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Women at work often don’t really know how to ask for a pay raise assertively, yet objectively. Some negotiation tips for working women in India.
By Nisha Salim
Women are usually not as aggressive as their male counterparts while negotiating for a raise. Of course, some of us have perfected the art of negotiation, but this article is to help those who find themselves sidelined every year during salary review time.
As important as the things you must do during salary negotiations, are a few things that you must not. Here are a few blunders that women at work must be avoided at all costs while negotiating for a pay raise:
“Jaya and Vishal are at the same level as I am and I work harder than they do, but they get paid a lot more.” This is one of the worst ways to open a salary negotiation.
Roshan Thomas, Director of the Trivandrum Technopark based Akira Software Solutions, suggests that comparing your salary to that of your colleague is not going to help your cause much. “I remember a team leader who was dissatisfied because her pay hike percentage was lower than that of her colleague, though she drew a heftier overall salary. Such ego-based comparisons do not serve to create a good impression about you,” says Roshan.
It may happen that your co-worker is paid more than you, despite the fact that you are more tenured; yet it is not advisable to bring their salary up while discussing yours. In most cases, you may not have all the facts handy and the discussion may well turn against you. It will also put your manager in a difficult position, making it embarrassing for him or her to justify the discrepancy. If the manager feels offended, out flies your chances of getting a raise. Instead of comparing yourself to your peers, do some research and find out the industry average. The figures will help make your case as well as allow your boss to view the situation in a more objective light.
While asking for a raise, steer clear of personal reasons. You may have loans, debts and other financial commitments, but so does everyone else. The company may choose to, but is not obligated to help you even if you are in financial doldrums. Always demand for what is rightfully due to you instead of trying to buy favours from your superior. Talk about your achievements for which you deserve a raise.
Always demand for what is rightfully due to you instead of trying to buy favours from your superior.
“One of my former employees was under a lot of stress because of her new 3 month old baby and the death of her mother. She wanted a pay raise so she can hire a babysitter. We could not grant her a pay hike at the time, but we went out of our way to accommodate alternate working hours which were most convenient for her and which essentially eliminated the need to hire a babysitter,” remembers Roshan. “A request for a salary hike is usually due to some other problem which can possibly be worked around,” he adds.
Approach your boss with possible solutions to your problem. This allows some flexibility instead of a cut-and-dried “No.”
You may feel that your boss is not giving you due credit or is wronging you, but keep your cool. If your manager is consistently ignoring your contributions, you may need to bring up this issue in a skip level meeting with the manager’s boss. But while you are negotiating a raise, keep an even keel. Don’t burst into tears or get angry – both are equally bad reactions which can severely damage your chances of a raise and even future promotions.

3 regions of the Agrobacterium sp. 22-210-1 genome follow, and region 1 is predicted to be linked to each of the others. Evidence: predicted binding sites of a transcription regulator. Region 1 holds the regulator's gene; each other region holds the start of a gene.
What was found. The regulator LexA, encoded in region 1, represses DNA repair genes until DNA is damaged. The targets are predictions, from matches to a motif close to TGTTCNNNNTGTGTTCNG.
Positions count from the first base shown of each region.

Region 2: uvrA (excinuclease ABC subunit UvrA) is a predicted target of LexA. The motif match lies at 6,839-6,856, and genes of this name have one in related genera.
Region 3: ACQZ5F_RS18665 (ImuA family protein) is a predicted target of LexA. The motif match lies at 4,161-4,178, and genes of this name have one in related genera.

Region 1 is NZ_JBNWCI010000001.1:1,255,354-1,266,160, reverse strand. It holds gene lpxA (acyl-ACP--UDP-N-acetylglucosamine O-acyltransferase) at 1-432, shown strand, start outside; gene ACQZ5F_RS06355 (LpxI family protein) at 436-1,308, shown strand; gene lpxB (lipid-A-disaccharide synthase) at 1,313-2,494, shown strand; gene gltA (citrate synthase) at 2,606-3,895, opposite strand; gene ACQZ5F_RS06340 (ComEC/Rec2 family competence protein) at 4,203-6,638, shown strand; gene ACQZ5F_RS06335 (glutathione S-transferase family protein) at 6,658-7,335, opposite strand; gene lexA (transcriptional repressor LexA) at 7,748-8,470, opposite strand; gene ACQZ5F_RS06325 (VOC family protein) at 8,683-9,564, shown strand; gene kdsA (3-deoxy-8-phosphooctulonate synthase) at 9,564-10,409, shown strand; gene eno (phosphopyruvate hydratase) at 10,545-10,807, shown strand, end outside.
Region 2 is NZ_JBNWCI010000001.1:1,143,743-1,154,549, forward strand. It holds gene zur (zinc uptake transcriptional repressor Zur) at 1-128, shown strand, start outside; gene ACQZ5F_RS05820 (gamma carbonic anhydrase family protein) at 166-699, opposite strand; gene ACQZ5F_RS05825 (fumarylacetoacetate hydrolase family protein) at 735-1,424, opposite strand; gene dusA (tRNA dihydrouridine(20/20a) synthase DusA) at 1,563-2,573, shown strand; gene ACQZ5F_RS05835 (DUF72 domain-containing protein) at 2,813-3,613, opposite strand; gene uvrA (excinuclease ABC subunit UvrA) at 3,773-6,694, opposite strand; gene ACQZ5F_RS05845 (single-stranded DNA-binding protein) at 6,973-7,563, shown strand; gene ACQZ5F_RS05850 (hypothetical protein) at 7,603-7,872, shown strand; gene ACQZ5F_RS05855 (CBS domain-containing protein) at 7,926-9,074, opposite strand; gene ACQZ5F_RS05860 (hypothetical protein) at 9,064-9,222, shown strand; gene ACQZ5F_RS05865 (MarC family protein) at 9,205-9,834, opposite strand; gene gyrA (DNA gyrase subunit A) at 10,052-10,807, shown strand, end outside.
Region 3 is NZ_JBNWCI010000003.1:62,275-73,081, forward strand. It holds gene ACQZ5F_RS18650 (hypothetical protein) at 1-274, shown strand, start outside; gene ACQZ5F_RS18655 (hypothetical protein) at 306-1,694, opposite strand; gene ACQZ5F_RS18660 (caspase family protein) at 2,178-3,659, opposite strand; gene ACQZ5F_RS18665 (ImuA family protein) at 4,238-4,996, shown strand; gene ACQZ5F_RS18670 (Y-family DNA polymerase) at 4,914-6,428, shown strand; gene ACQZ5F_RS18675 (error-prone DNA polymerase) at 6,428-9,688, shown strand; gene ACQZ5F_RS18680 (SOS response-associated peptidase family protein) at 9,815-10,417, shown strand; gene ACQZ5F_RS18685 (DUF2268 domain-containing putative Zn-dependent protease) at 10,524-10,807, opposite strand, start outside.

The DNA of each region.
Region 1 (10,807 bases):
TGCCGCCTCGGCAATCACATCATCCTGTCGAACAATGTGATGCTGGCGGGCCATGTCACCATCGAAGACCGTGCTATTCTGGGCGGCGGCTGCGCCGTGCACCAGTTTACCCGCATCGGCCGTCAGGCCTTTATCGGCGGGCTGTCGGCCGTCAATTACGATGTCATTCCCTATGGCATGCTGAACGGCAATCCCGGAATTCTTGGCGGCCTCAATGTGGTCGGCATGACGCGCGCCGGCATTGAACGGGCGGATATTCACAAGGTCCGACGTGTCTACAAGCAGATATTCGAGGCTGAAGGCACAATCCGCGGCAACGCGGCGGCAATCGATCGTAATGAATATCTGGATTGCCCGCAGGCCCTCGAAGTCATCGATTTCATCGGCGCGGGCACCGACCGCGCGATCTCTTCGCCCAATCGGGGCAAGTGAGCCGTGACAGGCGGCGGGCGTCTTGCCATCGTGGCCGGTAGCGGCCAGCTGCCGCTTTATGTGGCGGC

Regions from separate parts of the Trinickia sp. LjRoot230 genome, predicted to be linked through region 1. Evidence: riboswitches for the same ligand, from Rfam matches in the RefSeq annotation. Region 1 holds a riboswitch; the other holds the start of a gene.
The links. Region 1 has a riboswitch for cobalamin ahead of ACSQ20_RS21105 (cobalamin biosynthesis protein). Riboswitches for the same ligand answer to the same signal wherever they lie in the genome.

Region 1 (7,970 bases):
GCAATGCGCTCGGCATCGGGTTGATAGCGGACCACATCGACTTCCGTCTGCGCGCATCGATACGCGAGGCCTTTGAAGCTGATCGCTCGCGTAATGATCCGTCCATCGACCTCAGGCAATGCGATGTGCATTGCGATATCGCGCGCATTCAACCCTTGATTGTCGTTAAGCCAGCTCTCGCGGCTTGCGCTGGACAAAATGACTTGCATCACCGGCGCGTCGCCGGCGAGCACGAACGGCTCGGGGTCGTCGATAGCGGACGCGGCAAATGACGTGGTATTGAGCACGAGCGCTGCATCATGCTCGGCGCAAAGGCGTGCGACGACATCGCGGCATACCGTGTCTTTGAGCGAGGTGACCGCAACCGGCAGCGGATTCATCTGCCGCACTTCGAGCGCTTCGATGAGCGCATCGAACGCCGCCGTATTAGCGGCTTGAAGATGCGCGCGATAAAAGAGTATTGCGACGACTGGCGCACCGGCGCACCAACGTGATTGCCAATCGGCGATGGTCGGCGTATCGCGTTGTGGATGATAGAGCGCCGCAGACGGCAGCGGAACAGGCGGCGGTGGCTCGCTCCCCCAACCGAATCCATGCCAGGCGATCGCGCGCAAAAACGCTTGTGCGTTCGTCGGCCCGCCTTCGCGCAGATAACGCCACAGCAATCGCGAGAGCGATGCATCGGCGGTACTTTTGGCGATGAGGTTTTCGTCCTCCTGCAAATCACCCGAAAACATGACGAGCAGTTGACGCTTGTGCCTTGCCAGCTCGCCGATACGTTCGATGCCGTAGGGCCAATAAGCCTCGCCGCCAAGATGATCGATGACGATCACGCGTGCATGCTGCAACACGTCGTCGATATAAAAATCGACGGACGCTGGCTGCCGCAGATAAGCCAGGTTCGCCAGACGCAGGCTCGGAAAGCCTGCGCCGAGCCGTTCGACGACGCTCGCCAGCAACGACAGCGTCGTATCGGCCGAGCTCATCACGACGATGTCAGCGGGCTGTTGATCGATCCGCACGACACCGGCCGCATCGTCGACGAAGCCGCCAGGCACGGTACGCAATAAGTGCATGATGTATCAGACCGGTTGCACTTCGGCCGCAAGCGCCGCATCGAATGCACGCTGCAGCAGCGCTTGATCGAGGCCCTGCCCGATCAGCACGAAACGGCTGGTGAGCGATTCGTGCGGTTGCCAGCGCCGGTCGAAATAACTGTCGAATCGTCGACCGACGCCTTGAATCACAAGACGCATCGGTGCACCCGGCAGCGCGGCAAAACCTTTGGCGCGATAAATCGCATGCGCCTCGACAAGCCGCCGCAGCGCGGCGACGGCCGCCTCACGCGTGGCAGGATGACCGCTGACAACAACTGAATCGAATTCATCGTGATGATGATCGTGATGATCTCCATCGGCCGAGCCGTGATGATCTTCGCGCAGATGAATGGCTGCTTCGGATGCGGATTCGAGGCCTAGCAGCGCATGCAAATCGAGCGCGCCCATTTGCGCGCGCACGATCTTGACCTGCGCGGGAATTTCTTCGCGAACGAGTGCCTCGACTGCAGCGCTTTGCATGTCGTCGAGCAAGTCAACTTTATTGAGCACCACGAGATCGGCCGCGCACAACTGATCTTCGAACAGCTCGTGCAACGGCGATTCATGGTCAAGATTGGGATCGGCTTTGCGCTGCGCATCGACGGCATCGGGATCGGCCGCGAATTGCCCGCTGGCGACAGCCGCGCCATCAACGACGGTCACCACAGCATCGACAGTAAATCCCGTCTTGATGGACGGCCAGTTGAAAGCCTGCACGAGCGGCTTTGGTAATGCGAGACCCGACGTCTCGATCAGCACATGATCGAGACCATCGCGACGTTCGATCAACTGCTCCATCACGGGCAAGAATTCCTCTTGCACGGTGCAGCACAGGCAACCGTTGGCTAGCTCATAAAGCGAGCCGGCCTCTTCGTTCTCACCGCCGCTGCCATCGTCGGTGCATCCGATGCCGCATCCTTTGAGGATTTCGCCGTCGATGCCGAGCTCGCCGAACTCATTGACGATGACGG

“If you want to get yourself fired, walk into that negotiating room seething with resentment. It is impossible to negotiate when you are ruled by your emotions. If you get upset, schedule another meeting, but never give your boss an ultimatum. And never paint yourself into a corner by saying that if you are not given a raise, you will have to quit. I once had to let a valuable employee go precisely because of that,” says Roshan.
This can be one of the most serious blunders when it comes to negotiating your salary. Sure, you may have been out of town or your boss was on a business trip while your colleagues got a hefty raise, but discussing your salary over the telephone is a no-no. Communication is about verbal and non-verbal cues. Why would you want to jeopardize your chances by deliberately choosing a medium which cuts down the effectiveness of your communication? For pay raise negotiations always choose a one-on-one conversation.
Why would you want to jeopardize your chances by deliberately choosing a medium which cuts down the effectiveness of your communication?
You may be asked to substantiate your arguments and back yourself up with data during the negotiation. Have your facts and figures ready. If you are presenting an industry average salary figure, you may want to quote from authentic sources. Also, carry proof of your previous accomplishments such as letters of praise from superiors in a folder. Not only will you make a strong case for your raise, but your boss is also likely to be impressed by your preparation.
The above tips are handy for an effective pay raise negotiation. Many a time, managers may offer incentives instead of a raise; in such instances you must weigh every option.
However, if you still do not get the desired raise despite your best efforts, don’t stoop to cheap tactics like threats or ultimatums. Consider the possibility that your company may not have adequate resources or that they are taking you for granted. Think about your next options carefully; perhaps it is time to look for greener pastures. Take your time and make your exit gracefully.
*Photo credit: Victor1558 (Used under the Creative Commons Attribution License.)
Nisha Salim is a self-employed writer and a social media junkie.
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